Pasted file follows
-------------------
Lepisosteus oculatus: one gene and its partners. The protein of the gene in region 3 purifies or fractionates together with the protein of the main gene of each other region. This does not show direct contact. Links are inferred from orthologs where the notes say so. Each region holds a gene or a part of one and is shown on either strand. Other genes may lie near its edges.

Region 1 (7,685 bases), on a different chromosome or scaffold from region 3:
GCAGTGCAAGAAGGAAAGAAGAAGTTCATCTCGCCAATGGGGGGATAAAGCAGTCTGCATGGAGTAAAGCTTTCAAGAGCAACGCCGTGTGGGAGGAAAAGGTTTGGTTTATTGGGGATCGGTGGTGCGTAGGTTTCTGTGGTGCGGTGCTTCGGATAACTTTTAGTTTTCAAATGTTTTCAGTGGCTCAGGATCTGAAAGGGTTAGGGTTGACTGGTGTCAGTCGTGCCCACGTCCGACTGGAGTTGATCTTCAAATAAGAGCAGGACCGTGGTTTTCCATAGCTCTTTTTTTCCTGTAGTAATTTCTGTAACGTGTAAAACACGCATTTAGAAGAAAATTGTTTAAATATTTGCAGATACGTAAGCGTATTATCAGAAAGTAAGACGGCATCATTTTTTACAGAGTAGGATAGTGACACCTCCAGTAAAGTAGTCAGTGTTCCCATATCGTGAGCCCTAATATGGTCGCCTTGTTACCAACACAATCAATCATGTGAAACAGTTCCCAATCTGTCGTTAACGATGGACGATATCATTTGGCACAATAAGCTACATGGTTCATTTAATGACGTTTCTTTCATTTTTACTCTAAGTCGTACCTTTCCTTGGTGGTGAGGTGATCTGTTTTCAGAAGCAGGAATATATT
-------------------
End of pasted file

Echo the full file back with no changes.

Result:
Lepisosteus oculatus: one gene and its partners. The protein of the gene in region 3 purifies or fractionates together with the protein of the main gene of each other region. This does not show direct contact. Links are inferred from orthologs where the notes say so. Each region holds a gene or a part of one and is shown on either strand. Other genes may lie near its edges.

Region 1 (7,685 bases), on a different chromosome or scaffold from region 3:
GCAGTGCAAGAAGGAAAGAAGAAGTTCATCTCGCCAATGGGGGGATAAAGCAGTCTGCATGGAGTAAAGCTTTCAAGAGCAACGCCGTGTGGGAGGAAAAGGTTTGGTTTATTGGGGATCGGTGGTGCGTAGGTTTCTGTGGTGCGGTGCTTCGGATAACTTTTAGTTTTCAAATGTTTTCAGTGGCTCAGGATCTGAAAGGGTTAGGGTTGACTGGTGTCAGTCGTGCCCACGTCCGACTGGAGTTGATCTTCAAATAAGAGCAGGACCGTGGTTTTCCATAGCTCTTTTTTTCCTGTAGTAATTTCTGTAACGTGTAAAACACGCATTTAGAAGAAAATTGTTTAAATATTTGCAGATACGTAAGCGTATTATCAGAAAGTAAGACGGCATCATTTTTTACAGAGTAGGATAGTGACACCTCCAGTAAAGTAGTCAGTGTTCCCATATCGTGAGCCCTAATATGGTCGCCTTGTTACCAACACAATCAATCATGTGAAACAGTTCCCAATCTGTCGTTAACGATGGACGATATCATTTGGCACAATAAGCTACATGGTTCATTTAATGACGTTTCTTTCATTTTTACTCTAAGTCGTACCTTTCCTTGGTGGTGAGGTGATCTGTTTTCAGAAGCAGGAATATATT